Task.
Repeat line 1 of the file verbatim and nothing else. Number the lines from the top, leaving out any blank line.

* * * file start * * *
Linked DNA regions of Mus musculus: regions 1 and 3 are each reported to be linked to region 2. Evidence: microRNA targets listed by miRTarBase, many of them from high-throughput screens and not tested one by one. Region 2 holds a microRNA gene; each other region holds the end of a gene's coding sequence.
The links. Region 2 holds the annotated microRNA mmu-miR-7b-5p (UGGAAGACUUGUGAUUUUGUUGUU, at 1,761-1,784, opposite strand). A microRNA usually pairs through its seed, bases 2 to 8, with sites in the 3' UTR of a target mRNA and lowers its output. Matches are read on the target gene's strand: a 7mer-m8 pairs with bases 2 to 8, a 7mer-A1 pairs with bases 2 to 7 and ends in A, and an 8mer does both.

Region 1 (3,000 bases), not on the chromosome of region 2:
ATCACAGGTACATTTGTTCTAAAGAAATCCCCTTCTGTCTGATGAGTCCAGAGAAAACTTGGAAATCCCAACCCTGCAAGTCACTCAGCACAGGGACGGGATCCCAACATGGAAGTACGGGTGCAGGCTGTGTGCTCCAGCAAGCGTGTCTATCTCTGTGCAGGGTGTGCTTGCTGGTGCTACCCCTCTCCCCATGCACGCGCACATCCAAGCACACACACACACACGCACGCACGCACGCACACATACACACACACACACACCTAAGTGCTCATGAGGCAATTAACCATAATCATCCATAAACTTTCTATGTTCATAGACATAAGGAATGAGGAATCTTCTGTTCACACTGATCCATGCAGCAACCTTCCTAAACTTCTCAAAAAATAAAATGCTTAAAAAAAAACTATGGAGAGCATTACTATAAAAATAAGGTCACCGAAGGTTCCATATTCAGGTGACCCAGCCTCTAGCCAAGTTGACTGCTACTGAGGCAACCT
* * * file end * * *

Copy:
Linked DNA regions of Mus musculus: regions 1 and 3 are each reported to be linked to region 2. Evidence: microRNA targets listed by miRTarBase, many of them from high-throughput screens and not tested one by one. Region 2 holds a microRNA gene; each other region holds the end of a gene's coding sequence.